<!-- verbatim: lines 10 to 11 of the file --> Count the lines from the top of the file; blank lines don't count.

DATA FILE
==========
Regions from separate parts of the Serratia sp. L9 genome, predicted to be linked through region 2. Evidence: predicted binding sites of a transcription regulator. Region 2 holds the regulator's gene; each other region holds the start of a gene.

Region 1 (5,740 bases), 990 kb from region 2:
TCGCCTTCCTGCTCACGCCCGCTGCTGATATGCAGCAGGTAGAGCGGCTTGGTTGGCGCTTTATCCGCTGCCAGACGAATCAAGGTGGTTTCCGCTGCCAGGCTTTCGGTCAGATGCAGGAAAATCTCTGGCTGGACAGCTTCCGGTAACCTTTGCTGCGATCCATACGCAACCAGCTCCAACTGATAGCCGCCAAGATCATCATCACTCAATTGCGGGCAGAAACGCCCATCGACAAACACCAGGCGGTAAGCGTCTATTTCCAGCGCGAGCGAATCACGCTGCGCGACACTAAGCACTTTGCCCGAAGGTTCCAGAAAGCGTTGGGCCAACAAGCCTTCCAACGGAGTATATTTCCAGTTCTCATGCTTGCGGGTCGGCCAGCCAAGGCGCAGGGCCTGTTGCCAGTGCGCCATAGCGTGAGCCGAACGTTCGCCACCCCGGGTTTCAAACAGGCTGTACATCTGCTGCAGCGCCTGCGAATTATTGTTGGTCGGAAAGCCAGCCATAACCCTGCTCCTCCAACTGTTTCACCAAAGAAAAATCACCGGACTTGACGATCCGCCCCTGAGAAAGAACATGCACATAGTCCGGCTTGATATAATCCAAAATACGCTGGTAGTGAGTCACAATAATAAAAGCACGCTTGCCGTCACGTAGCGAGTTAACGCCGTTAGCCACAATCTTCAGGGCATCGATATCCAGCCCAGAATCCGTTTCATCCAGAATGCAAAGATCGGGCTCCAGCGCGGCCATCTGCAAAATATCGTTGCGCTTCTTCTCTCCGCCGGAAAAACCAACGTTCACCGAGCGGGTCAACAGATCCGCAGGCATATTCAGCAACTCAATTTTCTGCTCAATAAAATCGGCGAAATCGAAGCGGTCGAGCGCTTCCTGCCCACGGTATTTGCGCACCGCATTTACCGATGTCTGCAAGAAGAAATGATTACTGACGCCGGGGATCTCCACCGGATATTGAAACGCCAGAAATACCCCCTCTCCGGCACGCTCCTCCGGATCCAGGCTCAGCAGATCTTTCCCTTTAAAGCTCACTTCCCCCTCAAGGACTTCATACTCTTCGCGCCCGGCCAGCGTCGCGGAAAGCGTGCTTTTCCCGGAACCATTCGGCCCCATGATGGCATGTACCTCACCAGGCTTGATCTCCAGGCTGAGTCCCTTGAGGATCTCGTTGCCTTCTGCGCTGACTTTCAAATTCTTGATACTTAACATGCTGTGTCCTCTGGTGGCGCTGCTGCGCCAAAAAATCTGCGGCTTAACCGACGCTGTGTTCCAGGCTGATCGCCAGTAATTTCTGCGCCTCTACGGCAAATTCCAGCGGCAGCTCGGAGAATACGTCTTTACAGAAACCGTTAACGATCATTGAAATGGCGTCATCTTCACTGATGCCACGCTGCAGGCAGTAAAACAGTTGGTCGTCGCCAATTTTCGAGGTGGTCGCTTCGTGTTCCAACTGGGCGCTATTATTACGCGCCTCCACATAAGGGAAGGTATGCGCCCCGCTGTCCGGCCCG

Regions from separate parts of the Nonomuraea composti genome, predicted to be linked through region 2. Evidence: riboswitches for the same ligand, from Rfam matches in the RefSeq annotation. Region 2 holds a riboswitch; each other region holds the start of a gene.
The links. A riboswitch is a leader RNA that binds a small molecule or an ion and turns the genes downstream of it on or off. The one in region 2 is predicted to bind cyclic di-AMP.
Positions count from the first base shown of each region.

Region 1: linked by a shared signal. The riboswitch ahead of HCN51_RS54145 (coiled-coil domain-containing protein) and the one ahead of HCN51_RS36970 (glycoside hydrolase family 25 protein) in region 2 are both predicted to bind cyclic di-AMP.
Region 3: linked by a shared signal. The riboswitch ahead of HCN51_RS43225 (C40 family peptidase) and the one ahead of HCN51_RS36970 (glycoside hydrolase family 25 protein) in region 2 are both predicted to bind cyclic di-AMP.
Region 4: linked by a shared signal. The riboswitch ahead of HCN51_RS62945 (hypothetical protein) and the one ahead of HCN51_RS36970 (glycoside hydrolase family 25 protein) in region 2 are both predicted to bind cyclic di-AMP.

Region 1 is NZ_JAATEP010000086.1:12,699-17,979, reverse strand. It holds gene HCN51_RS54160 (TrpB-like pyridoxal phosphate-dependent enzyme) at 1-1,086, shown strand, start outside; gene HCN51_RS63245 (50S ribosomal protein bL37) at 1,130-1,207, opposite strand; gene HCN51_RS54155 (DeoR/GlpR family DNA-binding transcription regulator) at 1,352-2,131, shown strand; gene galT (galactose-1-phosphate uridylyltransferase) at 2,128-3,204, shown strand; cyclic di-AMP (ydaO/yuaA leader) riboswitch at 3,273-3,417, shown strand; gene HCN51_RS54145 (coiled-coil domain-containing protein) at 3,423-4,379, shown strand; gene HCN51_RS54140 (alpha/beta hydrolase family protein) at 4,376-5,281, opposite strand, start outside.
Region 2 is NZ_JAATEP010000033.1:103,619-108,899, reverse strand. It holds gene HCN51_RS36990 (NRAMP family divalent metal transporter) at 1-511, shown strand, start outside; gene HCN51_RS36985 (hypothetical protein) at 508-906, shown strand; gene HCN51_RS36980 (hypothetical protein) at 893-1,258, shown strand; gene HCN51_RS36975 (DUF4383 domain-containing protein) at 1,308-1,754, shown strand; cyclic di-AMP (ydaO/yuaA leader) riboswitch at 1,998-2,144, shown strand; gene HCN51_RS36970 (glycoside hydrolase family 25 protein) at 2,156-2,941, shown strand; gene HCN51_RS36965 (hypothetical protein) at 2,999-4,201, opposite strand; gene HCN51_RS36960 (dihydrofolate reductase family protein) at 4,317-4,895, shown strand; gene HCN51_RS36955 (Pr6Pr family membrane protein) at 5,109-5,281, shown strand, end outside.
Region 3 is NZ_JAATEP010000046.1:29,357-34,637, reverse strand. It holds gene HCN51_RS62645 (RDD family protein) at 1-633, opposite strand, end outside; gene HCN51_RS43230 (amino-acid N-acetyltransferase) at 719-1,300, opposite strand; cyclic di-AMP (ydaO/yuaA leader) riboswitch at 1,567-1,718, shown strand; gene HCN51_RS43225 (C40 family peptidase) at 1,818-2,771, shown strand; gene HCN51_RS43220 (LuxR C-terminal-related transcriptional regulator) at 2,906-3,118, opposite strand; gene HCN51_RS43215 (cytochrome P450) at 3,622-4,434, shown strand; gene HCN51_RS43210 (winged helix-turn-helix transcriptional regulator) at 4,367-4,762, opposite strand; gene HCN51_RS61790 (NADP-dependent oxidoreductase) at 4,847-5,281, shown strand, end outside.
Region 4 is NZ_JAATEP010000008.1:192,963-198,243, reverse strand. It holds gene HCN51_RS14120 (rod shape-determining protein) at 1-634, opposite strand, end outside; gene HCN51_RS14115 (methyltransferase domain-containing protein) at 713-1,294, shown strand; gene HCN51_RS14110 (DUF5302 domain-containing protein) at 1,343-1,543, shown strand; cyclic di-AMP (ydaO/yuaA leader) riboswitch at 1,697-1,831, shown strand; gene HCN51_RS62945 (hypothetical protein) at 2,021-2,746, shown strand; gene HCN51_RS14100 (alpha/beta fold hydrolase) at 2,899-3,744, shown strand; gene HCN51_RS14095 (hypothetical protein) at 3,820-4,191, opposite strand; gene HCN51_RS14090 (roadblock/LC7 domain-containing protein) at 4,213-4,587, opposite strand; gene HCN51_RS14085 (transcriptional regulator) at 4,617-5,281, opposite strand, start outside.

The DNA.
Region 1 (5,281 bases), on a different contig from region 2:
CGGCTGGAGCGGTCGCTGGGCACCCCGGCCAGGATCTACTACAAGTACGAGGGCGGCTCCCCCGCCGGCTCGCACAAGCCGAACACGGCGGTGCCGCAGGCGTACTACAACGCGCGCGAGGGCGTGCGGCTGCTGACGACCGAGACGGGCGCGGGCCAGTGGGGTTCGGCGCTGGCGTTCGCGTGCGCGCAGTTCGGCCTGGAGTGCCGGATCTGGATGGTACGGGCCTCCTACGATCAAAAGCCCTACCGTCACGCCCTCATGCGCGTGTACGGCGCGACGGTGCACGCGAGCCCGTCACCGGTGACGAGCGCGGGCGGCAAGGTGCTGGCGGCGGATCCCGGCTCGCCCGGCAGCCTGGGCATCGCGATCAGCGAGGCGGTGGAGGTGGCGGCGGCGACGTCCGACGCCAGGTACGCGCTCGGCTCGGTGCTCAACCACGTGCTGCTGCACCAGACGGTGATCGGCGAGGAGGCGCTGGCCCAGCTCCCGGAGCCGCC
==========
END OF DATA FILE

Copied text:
Region 1 is NZ_JAATEP010000086.1:12,699-17,979, reverse strand. It holds gene HCN51_RS54160 (TrpB-like pyridoxal phosphate-dependent enzyme) at 1-1,086, shown strand, start outside; gene HCN51_RS63245 (50S ribosomal protein bL37) at 1,130-1,207, opposite strand; gene HCN51_RS54155 (DeoR/GlpR family DNA-binding transcription regulator) at 1,352-2,131, shown strand; gene galT (galactose-1-phosphate uridylyltransferase) at 2,128-3,204, shown strand; cyclic di-AMP (ydaO/yuaA leader) riboswitch at 3,273-3,417, shown strand; gene HCN51_RS54145 (coiled-coil domain-containing protein) at 3,423-4,379, shown strand; gene HCN51_RS54140 (alpha/beta hydrolase family protein) at 4,376-5,281, opposite strand, start outside.
Region 2 is NZ_JAATEP010000033.1:103,619-108,899, reverse strand. It holds gene HCN51_RS36990 (NRAMP family divalent metal transporter) at 1-511, shown strand, start outside; gene HCN51_RS36985 (hypothetical protein) at 508-906, shown strand; gene HCN51_RS36980 (hypothetical protein) at 893-1,258, shown strand; gene HCN51_RS36975 (DUF4383 domain-containing protein) at 1,308-1,754, shown strand; cyclic di-AMP (ydaO/yuaA leader) riboswitch at 1,998-2,144, shown strand; gene HCN51_RS36970 (glycoside hydrolase family 25 protein) at 2,156-2,941, shown strand; gene HCN51_RS36965 (hypothetical protein) at 2,999-4,201, opposite strand; gene HCN51_RS36960 (dihydrofolate reductase family protein) at 4,317-4,895, shown strand; gene HCN51_RS36955 (Pr6Pr family membrane protein) at 5,109-5,281, shown strand, end outside.